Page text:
Taming a tomato virus
By Ann Perry
By Ann Perry
July 20, 2009 – A tomato that can stand up to attack by a damaging virus in greenhouse
production systems is being developed by an Agricultural Research
Service (ARS) scientist.
|Plant pathologist Kai-Shu Ling
inspects varieties for resistance
to PepMV. Photo courtesy of ARS
|Tomato leaflet infected with Pepino
mosaic virus. The yellow mosaic
discoloration shown on the leaf is
the most noticeable symptom of the
virus in tomato plants.
Photo courtesy of ARS.
July 20, 2009 – A tomato that can stand up to attack by a damaging virus in greenhouse production systems is being developed by an Agricultural Research Service (ARS) scientist.
ARS plant pathologist Kai-Shu Ling is studying the origins and evolution of Pepino mosaic virus (PepMV), which can damage tomato fruit, stunt growth and leave the plant vulnerable to other infections.
It’s important to find tomatoes that resist the virus in the greenhouse. In 2006, some 652,000 metric tons of greenhouse tomatoes were produced in North America.
Two PepMV strains that infect tomato plants in the United States show a distinct genetic divergence from strains that infect tomato plants in Europe. Ling, who works at the ARS U.S. Vegetable Laboratory in Charleston, South Carolina, studied the genetic makeup of some PepMV strains found in South America, where the virus was first found. He wanted to see if he could tease out the relationships between the PepMV strains found in Europe, South America and the United States.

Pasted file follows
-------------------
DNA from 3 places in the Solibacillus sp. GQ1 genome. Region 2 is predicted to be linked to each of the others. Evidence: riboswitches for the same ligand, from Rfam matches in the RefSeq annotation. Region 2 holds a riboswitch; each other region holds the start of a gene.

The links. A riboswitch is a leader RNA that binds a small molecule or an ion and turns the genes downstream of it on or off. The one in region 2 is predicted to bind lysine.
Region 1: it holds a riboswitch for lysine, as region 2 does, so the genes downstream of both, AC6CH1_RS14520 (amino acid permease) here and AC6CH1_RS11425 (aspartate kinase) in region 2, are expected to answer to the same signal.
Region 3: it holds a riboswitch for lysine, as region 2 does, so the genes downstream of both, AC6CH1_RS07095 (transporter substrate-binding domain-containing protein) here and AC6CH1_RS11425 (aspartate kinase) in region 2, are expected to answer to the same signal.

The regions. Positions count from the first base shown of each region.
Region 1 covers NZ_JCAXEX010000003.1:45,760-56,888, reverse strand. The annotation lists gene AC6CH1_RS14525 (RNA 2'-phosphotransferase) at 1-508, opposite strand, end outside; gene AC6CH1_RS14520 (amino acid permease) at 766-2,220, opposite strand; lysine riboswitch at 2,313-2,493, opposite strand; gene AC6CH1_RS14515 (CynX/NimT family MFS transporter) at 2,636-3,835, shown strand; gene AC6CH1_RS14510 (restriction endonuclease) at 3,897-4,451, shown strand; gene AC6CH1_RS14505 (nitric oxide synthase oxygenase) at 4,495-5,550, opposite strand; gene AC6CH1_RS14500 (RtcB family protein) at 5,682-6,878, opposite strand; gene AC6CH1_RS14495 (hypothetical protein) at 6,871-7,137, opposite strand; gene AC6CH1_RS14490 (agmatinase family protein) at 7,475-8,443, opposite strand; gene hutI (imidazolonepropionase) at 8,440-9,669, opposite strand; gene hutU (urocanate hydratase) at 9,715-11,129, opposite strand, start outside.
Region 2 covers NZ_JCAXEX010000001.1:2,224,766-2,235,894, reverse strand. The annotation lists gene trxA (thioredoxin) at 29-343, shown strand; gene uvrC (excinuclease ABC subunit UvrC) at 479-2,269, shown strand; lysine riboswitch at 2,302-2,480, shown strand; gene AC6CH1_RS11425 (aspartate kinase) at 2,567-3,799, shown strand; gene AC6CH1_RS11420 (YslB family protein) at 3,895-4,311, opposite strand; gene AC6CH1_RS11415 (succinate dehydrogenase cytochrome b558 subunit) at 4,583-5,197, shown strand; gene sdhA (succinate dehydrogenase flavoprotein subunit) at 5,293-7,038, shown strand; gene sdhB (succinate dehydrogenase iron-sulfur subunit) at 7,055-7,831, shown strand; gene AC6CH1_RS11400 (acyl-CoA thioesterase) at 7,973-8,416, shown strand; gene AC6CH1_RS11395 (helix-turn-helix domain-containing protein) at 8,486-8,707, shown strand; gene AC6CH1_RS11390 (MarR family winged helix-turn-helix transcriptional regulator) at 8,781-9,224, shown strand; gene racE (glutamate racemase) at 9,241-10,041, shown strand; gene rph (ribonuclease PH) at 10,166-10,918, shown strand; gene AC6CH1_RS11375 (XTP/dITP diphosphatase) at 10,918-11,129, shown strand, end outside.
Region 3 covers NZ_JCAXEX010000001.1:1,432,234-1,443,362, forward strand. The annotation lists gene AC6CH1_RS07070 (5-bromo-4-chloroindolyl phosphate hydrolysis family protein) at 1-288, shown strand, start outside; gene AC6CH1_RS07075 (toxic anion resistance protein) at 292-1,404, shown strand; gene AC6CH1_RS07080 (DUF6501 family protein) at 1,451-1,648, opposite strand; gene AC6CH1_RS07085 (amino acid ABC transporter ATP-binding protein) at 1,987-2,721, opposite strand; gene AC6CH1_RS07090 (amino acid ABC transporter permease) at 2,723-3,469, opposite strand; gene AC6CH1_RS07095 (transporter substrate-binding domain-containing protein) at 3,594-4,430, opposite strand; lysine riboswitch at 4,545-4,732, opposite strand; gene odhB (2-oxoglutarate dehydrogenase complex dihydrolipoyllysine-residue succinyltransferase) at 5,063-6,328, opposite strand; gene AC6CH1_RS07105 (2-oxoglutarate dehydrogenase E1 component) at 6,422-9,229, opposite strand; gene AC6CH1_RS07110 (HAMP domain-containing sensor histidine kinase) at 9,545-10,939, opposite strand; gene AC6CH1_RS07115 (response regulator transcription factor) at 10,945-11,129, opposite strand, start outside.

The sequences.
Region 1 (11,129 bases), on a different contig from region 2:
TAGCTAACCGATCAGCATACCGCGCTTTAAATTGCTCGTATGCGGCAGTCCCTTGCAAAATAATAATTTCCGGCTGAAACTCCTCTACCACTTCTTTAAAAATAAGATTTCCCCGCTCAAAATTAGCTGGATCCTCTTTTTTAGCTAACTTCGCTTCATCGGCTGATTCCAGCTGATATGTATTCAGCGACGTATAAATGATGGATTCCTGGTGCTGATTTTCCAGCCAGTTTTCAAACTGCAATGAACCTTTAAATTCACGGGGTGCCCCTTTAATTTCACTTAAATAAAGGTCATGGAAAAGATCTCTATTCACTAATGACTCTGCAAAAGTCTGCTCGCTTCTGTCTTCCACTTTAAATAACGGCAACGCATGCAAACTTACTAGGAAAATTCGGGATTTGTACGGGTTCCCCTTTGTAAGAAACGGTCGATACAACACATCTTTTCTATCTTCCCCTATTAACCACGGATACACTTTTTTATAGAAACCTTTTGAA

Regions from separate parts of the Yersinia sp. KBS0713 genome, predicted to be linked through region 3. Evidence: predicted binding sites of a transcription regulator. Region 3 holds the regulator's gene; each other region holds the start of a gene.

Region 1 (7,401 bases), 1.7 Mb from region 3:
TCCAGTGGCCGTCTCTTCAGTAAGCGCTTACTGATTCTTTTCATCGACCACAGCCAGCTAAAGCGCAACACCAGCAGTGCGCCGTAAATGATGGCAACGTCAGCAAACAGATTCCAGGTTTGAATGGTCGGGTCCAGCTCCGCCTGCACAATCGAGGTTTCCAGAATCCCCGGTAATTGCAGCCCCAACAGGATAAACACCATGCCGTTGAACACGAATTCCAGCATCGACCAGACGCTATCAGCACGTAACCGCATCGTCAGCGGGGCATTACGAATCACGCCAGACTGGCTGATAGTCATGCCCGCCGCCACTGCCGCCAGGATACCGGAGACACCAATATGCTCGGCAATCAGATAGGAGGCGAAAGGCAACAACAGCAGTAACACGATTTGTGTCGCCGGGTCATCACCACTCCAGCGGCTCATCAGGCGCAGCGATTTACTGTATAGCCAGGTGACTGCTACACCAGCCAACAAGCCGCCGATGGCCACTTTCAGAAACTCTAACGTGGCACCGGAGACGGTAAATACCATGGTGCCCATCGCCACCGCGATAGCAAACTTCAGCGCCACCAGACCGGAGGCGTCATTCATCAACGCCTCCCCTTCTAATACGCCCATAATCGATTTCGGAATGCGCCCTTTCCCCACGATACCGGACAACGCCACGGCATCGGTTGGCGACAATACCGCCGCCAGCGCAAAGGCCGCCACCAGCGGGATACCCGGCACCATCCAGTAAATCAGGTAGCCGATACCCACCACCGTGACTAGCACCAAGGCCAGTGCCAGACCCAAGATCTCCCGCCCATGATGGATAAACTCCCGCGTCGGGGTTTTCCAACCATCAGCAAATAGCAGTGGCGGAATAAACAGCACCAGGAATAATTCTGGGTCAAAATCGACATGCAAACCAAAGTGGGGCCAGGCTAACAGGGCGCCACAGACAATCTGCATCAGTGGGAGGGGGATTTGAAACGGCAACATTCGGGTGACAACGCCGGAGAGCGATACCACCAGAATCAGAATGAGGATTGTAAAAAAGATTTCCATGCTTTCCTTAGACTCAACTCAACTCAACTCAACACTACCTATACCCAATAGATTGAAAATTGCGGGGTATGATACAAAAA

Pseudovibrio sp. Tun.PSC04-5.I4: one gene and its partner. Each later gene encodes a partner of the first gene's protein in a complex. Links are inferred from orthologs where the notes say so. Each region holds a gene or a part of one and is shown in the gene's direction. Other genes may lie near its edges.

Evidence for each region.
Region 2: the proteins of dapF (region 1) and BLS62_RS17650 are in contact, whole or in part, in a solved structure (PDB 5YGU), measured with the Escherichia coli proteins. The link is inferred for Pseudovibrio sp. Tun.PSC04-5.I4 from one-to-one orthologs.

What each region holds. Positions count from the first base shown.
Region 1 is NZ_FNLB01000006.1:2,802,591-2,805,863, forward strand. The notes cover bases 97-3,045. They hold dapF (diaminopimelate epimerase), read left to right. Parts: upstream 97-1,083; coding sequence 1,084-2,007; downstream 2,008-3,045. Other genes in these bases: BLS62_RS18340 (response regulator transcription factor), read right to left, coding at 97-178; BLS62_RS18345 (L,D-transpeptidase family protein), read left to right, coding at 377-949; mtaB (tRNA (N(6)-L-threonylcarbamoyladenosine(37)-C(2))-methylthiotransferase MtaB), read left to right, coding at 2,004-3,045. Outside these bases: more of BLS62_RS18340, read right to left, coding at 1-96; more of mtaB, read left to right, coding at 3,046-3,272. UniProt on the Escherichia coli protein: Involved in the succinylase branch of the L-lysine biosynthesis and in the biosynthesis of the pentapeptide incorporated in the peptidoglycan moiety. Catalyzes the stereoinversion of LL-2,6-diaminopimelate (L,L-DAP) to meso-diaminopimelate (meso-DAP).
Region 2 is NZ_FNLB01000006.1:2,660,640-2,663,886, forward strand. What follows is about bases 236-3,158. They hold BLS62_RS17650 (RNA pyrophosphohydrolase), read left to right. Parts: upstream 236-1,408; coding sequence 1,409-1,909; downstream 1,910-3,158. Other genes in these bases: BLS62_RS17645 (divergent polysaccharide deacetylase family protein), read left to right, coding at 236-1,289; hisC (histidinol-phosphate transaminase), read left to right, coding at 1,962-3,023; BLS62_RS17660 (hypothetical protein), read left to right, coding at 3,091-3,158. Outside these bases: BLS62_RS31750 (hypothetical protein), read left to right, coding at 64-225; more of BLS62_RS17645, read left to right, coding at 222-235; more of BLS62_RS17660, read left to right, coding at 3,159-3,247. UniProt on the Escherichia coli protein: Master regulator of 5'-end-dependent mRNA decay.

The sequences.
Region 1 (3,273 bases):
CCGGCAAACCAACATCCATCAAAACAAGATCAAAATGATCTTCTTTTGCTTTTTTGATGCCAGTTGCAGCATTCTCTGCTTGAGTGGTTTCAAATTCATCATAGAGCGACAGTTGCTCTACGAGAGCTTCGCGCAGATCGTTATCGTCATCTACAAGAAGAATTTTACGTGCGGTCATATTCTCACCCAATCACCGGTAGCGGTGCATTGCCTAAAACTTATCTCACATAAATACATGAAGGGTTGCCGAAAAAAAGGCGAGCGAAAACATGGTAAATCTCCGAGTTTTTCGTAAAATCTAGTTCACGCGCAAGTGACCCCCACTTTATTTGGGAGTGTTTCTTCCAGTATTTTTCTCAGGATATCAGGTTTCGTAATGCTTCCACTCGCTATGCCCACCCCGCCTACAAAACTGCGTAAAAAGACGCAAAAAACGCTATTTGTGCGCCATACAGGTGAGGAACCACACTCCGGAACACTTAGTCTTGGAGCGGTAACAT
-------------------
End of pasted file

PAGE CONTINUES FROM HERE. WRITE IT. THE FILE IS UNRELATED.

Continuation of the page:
When Ling examined the makeup of U.S. PepMV strains, he observed a strong similarity to the South American strains. One U.S. strain exhibited almost 99 per cent of the same DNA sequence as a South American strain. Another U.S. strain shared almost 91 per cent of its genetic traits with a different South American strain. However, European strains only shared from 78 per cent to 86 per cent of the genetic characteristics found in South American strains.
Ling also identified three varieties of wild tomatoes with a range of genetic resistance to PepMV. He used the most robust of these varieties to generate new progeny that remained symptom-free after they were exposed to PepMV strains found in South America.
Ling will now use this symptom-free variety to see if he can create a tomato plant with genetic resistance to two U.S. PepMV strains. If he succeeds, he will try to develop a tomato type that has a more general resistance to the European strain of PepMV.
Ann Perry is a communications specialist with ARS.
Read more about this research in the September 2008 issue of Agricultural Research magazine, available online at:
USDA Agricultural Research Service.